Hoard empathy, not toilet paper

Posted on April 19, 2020

Photo Credit: Deviant Art

By Zoe Romano

 

The coronavirus which causes the COVID-19 disease has caused many changes in the U.S.

      First came the scare of the virus.

      Then came the scare of going to the market.

      People have turned towards hoarding as a solution to their anxiety and uneducated beliefs.

      We used to laugh at the people on the “Extreme Hoarding show as they stockpiled goods they may not ever need.  Now this “disease” has spread to the general population.

      The first item to disappear from grocery shelves was toilet paper. 

      If you want to buy toilet paper today, you have to wake up early and line up outside before the store doors open and hope that you find one 4-pack of toilet paper.

What’s worrisome is that people are more fearful of being stuck at home and quarantining rather than being carriers of the virus and catching symptoms. 

      The next product to get swept off the shelves was bottled water. Though it makes sense to have a supply of filtered water at home, bottled water has an expiration date, not on the water but for the plastic bottle holding the water. 

      This means that if the water is not removed from the bottle before it expires, the water will no longer be drinkable. More money will be wasted this way as more frequent store visits will be needed. 

       People have also begun to hoard all canned goods from beans to pasta sauce. This seems more reasonable than toilet paper, but still isn’t necessary. 

      Panic buying is causing an unequal distribution to people and is unnecessary. According to David Brancaccio’s article on The Marketplace, “There is plenty of food in the supply chain.”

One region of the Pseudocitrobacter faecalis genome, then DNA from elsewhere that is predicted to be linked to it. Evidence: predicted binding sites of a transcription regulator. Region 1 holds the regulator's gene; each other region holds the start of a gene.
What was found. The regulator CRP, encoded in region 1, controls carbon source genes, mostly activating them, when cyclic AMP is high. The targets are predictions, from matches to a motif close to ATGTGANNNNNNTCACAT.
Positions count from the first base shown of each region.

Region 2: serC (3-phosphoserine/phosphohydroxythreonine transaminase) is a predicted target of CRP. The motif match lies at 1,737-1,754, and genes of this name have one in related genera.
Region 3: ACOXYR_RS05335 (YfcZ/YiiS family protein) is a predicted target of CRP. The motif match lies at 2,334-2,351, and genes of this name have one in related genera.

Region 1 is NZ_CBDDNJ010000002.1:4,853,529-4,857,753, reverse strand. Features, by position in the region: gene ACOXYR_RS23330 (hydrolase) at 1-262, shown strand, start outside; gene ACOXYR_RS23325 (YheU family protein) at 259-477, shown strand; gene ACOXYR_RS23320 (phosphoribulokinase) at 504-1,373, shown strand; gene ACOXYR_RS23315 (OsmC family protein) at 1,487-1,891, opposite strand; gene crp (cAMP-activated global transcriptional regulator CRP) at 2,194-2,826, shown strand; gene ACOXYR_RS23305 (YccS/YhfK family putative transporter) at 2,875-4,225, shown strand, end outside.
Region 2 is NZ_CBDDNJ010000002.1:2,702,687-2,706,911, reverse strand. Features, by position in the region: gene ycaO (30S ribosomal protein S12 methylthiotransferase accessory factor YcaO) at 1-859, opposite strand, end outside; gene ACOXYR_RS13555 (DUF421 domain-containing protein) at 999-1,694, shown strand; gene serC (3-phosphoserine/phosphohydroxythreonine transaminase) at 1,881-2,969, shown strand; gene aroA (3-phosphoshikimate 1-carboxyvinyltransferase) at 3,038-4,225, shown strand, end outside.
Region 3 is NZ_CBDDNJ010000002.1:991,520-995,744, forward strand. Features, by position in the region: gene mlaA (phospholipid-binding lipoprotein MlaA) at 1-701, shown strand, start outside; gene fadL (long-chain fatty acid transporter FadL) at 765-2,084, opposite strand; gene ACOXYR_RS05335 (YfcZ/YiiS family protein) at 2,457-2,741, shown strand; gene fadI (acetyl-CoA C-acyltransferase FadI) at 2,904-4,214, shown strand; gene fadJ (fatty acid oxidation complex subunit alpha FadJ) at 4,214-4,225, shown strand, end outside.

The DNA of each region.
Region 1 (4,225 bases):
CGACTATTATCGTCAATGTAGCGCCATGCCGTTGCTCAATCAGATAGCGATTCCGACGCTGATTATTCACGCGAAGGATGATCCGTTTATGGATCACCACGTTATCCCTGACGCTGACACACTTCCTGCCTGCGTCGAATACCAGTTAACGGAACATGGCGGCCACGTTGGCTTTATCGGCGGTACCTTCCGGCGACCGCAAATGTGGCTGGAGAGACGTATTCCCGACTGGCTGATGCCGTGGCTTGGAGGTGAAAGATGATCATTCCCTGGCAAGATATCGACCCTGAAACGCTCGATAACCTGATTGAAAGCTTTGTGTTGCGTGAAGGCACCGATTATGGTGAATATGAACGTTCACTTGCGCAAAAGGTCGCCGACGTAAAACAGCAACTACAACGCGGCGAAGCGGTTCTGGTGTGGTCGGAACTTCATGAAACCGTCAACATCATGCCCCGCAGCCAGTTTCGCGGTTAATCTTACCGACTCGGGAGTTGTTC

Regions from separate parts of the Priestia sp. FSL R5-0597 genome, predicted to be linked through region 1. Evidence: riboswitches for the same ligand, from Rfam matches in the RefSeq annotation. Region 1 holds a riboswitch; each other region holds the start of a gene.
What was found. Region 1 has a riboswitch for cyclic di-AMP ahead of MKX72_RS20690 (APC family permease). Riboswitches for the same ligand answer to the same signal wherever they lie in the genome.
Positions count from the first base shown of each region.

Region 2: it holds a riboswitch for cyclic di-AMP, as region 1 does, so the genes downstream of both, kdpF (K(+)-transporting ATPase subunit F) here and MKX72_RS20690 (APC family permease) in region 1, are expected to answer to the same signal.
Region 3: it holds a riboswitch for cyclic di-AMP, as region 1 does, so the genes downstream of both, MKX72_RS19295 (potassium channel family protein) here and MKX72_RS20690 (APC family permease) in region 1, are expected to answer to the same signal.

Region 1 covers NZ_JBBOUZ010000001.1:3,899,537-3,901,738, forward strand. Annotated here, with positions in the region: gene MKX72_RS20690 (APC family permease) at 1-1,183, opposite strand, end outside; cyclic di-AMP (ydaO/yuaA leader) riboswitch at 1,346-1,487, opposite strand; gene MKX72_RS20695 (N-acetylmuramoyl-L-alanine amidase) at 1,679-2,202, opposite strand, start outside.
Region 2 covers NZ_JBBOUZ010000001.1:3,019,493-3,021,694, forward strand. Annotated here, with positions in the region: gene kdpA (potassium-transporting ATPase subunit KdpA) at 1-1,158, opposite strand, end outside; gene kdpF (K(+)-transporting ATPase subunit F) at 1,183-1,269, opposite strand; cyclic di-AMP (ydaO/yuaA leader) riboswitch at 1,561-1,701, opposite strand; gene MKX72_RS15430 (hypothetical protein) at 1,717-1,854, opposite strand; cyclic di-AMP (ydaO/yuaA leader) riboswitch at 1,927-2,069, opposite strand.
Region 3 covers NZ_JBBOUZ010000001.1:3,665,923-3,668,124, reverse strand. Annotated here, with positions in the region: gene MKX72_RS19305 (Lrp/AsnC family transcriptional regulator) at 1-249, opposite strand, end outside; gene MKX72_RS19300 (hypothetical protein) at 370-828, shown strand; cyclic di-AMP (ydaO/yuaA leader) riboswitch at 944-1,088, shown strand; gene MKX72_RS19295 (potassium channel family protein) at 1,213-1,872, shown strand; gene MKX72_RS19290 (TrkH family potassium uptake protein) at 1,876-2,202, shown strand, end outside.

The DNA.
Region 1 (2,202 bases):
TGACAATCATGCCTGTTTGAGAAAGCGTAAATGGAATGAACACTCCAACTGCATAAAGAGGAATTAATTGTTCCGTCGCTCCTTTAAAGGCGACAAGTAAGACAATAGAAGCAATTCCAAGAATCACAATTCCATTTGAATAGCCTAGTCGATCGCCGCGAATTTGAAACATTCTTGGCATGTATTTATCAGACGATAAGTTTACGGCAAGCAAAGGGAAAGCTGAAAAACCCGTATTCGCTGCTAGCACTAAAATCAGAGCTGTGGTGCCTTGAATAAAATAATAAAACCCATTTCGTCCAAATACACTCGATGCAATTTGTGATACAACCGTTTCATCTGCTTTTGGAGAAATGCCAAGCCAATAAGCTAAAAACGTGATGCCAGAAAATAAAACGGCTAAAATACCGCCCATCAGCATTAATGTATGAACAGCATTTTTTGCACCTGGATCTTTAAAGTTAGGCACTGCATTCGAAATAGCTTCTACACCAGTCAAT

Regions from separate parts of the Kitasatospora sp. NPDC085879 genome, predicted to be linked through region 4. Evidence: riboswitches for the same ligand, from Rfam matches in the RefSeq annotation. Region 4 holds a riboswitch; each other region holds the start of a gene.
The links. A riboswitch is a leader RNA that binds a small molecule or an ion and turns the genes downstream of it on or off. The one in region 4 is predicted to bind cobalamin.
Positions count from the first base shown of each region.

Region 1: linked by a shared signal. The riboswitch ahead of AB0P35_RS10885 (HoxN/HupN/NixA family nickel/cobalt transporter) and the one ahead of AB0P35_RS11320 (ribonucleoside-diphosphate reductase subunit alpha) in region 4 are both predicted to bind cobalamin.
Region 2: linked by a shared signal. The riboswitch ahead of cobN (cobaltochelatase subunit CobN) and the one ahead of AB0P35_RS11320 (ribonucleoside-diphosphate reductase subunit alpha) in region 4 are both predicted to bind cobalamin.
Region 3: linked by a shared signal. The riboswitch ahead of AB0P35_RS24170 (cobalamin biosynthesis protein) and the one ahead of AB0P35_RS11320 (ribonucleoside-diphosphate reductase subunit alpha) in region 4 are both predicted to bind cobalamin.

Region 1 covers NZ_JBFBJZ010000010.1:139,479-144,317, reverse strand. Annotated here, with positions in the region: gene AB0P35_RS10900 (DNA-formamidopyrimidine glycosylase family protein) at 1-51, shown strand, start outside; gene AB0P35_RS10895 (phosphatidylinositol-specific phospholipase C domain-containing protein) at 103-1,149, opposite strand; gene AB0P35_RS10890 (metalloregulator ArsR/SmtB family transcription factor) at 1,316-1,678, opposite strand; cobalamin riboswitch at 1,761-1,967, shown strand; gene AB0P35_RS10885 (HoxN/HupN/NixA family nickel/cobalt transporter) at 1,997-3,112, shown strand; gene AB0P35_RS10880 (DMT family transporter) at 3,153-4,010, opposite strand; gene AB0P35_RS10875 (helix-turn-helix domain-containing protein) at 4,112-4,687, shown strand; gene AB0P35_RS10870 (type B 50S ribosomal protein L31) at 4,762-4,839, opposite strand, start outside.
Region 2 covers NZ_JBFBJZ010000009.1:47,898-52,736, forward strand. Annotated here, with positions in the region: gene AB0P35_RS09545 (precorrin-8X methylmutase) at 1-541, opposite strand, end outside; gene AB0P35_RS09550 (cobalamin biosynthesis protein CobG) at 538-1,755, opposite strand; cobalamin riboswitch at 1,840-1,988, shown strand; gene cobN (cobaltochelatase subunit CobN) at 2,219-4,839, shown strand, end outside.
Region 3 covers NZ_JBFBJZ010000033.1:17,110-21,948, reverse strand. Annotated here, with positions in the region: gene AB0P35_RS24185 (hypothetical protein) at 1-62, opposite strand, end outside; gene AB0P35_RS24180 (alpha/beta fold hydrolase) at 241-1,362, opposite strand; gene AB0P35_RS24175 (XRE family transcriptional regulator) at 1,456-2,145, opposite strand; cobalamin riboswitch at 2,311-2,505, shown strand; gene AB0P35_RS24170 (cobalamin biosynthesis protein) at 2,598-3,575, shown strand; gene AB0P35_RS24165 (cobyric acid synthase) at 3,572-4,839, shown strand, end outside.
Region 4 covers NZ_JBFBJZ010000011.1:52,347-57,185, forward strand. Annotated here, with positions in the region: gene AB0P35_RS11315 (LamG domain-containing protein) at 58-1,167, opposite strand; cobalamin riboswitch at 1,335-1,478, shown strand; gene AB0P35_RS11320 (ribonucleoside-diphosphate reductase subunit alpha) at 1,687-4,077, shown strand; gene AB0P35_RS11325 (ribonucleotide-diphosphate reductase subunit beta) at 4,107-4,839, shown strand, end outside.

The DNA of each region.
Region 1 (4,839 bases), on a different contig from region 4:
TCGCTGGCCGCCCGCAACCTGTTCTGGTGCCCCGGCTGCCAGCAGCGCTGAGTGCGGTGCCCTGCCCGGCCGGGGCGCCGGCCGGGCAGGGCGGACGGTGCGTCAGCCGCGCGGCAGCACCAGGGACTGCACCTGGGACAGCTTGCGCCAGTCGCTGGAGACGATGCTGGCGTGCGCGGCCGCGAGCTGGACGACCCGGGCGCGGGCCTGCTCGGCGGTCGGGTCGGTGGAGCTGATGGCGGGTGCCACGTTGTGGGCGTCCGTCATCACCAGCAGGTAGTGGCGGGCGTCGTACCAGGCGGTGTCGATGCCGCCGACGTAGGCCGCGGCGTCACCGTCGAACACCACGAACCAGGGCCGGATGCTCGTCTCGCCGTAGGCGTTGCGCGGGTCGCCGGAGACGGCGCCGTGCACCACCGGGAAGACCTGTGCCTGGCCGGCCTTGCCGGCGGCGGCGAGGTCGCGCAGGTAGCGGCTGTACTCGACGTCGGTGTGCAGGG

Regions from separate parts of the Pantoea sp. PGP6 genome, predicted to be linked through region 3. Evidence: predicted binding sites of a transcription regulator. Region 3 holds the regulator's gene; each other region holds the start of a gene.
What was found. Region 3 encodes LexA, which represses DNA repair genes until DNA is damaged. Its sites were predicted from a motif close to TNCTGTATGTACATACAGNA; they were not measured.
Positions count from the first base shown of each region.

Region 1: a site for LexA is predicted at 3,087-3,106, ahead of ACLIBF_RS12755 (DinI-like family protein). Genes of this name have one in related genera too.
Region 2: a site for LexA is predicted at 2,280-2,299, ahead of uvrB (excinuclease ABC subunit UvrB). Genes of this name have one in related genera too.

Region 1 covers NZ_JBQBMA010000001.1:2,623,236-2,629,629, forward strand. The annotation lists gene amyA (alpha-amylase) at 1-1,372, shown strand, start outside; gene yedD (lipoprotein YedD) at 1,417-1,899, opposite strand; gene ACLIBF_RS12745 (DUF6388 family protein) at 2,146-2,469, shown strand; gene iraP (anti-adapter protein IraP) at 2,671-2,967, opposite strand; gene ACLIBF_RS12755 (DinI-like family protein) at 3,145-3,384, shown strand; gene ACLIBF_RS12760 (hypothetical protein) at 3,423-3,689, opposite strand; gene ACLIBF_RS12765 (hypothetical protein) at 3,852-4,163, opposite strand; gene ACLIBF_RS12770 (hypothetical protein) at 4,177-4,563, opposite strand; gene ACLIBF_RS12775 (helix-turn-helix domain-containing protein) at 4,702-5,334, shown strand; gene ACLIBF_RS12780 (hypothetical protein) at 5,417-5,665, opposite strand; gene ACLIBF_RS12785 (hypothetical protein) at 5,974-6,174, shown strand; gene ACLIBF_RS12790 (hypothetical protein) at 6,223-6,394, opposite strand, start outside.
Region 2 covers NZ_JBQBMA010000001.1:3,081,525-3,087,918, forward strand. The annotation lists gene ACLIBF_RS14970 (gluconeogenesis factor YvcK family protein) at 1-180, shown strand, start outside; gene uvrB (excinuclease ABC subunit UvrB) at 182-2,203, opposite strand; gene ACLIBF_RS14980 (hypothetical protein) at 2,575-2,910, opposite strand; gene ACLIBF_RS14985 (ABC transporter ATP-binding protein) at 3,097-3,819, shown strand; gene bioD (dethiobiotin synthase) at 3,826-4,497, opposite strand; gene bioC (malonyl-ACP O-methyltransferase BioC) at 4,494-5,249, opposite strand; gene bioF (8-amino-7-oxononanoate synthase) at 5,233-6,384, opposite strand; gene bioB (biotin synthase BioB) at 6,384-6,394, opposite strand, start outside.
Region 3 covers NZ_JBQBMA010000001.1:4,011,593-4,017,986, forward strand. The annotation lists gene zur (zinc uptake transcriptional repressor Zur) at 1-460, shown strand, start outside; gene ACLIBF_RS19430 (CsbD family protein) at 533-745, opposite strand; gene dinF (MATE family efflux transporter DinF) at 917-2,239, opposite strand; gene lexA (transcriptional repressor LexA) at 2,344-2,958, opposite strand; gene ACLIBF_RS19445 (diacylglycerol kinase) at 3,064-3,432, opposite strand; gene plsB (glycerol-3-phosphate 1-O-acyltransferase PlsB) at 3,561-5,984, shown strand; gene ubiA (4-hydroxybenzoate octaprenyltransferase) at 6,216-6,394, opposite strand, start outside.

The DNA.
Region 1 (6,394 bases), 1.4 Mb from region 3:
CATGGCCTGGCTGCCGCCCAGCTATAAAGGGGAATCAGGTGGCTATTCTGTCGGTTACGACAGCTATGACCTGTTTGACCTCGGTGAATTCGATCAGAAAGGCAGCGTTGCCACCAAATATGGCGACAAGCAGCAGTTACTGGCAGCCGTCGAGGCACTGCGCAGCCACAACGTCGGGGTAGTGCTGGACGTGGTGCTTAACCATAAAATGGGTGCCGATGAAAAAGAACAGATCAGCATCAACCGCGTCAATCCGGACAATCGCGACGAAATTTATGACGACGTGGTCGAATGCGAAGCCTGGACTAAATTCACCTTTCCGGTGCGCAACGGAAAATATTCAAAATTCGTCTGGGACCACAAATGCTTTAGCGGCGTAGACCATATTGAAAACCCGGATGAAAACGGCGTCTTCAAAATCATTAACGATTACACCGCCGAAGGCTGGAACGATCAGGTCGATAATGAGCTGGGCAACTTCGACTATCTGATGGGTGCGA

By hoarding, you are being selfish and dismissive towards families who rely on government-funded programs such as Electronic Benefit Transfer (EBT) or the Special Supplemental Nutrition Program for Women, Infants, and Children (WIC) to get their monthly groceries. Even then, you can only buy certain products. 

      Those relying on EBT and WIC find that the items they are allowed to buy are out of stock, leaving them short on supplies and even hungry.  

       Apart from leaving people hungry, hoarding also affects hospitals and clinics. 

        With the number of infected people growing by the hour, doctors are running out of supplies to tend to those severely ill from COVID-19. 

       By frantically buying up epidemic-related goods such as masks and gloves, you are contributing to the shortage of supplies for doctors, nurses and other healthcare workers who need it the most. This can potentially lead to the spread of the virus and make those who have no choice but to work during this time more open prone to getting infected. 

       So the next time you go to the store, I urge you to think about what you absolutely need and not let your fears make you hoard a surplus of items that are, in actuality, not a necessity to you. During this time, it is important not to be selfish but to think of others because together we can decrease the spread and potentially end this pandemic. 

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